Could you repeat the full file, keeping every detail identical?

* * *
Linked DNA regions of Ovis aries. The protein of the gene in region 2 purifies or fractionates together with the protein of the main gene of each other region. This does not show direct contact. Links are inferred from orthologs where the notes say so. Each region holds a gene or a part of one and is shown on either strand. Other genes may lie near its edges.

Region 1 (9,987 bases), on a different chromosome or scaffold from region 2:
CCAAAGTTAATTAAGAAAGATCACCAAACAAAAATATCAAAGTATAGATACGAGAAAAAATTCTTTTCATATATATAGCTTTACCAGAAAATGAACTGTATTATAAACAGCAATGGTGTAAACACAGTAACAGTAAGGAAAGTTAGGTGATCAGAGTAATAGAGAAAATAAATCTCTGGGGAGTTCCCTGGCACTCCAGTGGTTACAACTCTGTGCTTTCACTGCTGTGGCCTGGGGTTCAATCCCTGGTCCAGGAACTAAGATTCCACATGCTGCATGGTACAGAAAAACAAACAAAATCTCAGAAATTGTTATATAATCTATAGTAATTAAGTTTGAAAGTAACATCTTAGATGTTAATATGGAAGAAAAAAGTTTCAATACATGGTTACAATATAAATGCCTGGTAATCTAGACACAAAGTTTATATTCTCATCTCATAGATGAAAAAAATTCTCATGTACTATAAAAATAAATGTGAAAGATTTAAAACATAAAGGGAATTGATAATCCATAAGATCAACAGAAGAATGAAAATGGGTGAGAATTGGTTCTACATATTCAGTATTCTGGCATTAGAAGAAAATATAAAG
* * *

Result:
Linked DNA regions of Ovis aries. The protein of the gene in region 2 purifies or fractionates together with the protein of the main gene of each other region. This does not show direct contact. Links are inferred from orthologs where the notes say so. Each region holds a gene or a part of one and is shown on either strand. Other genes may lie near its edges.

Region 1 (9,987 bases), on a different chromosome or scaffold from region 2:
CCAAAGTTAATTAAGAAAGATCACCAAACAAAAATATCAAAGTATAGATACGAGAAAAAATTCTTTTCATATATATAGCTTTACCAGAAAATGAACTGTATTATAAACAGCAATGGTGTAAACACAGTAACAGTAAGGAAAGTTAGGTGATCAGAGTAATAGAGAAAATAAATCTCTGGGGAGTTCCCTGGCACTCCAGTGGTTACAACTCTGTGCTTTCACTGCTGTGGCCTGGGGTTCAATCCCTGGTCCAGGAACTAAGATTCCACATGCTGCATGGTACAGAAAAACAAACAAAATCTCAGAAATTGTTATATAATCTATAGTAATTAAGTTTGAAAGTAACATCTTAGATGTTAATATGGAAGAAAAAAGTTTCAATACATGGTTACAATATAAATGCCTGGTAATCTAGACACAAAGTTTATATTCTCATCTCATAGATGAAAAAAATTCTCATGTACTATAAAAATAAATGTGAAAGATTTAAAACATAAAGGGAATTGATAATCCATAAGATCAACAGAAGAATGAAAATGGGTGAGAATTGGTTCTACATATTCAGTATTCTGGCATTAGAAGAAAATATAAAG